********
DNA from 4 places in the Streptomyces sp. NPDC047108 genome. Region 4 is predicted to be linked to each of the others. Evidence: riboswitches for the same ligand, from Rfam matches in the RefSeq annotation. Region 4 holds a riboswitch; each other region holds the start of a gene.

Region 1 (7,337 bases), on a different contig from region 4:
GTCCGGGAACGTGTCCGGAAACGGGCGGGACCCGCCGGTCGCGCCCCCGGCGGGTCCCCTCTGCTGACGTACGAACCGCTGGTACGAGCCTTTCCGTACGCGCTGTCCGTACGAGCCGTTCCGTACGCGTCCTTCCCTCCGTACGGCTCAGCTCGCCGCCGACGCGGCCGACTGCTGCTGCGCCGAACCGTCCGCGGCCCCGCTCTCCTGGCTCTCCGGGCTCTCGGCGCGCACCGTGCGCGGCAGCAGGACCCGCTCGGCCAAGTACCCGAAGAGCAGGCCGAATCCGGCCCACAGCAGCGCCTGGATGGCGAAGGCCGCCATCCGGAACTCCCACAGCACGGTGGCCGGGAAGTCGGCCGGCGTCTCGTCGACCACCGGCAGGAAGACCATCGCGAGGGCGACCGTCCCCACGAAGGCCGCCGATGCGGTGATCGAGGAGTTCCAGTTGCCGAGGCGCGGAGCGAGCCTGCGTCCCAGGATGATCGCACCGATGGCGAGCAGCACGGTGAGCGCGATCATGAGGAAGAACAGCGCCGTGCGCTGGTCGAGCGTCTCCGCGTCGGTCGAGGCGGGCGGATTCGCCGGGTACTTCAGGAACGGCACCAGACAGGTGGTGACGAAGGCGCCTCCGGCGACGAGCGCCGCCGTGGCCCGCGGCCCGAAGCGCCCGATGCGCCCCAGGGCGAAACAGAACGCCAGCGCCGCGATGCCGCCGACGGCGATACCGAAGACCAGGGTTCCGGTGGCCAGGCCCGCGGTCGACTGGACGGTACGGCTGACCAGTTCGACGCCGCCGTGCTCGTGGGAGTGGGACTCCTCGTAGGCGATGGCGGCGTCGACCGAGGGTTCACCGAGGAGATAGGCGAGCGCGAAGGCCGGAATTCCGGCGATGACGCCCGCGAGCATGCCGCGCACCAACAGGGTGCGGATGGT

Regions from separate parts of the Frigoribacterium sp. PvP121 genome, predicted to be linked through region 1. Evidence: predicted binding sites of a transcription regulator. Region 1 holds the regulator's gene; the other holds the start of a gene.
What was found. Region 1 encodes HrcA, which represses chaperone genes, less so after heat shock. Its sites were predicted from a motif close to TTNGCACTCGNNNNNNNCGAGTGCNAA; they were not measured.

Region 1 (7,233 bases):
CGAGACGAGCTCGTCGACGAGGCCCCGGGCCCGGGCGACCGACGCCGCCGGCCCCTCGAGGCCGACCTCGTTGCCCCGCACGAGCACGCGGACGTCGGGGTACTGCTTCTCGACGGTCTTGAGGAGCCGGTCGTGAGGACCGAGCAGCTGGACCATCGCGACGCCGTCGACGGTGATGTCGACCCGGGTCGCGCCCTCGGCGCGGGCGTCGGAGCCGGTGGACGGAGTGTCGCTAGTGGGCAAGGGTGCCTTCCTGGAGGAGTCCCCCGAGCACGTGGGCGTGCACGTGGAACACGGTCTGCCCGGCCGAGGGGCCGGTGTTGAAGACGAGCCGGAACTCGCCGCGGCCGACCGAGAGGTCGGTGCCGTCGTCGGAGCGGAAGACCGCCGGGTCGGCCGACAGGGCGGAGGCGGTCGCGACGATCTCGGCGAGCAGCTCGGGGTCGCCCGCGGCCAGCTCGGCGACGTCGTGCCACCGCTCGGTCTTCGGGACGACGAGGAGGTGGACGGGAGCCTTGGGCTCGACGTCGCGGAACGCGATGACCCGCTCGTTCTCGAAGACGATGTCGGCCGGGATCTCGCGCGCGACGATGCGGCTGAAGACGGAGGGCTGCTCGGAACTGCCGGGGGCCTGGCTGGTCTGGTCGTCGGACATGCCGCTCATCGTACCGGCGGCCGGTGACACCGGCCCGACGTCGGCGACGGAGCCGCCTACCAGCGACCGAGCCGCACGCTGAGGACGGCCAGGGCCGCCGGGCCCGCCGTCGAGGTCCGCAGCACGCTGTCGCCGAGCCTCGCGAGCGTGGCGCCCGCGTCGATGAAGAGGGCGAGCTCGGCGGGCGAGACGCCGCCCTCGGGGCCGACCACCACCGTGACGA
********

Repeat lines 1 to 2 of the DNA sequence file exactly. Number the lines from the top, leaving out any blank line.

DNA from 4 places in the Streptomyces sp. NPDC047108 genome. Region 4 is predicted to be linked to each of the others. Evidence: riboswitches for the same ligand, from Rfam matches in the RefSeq annotation. Region 4 holds a riboswitch; each other region holds the start of a gene.

Region 1 (7,337 bases), on a different contig from region 4: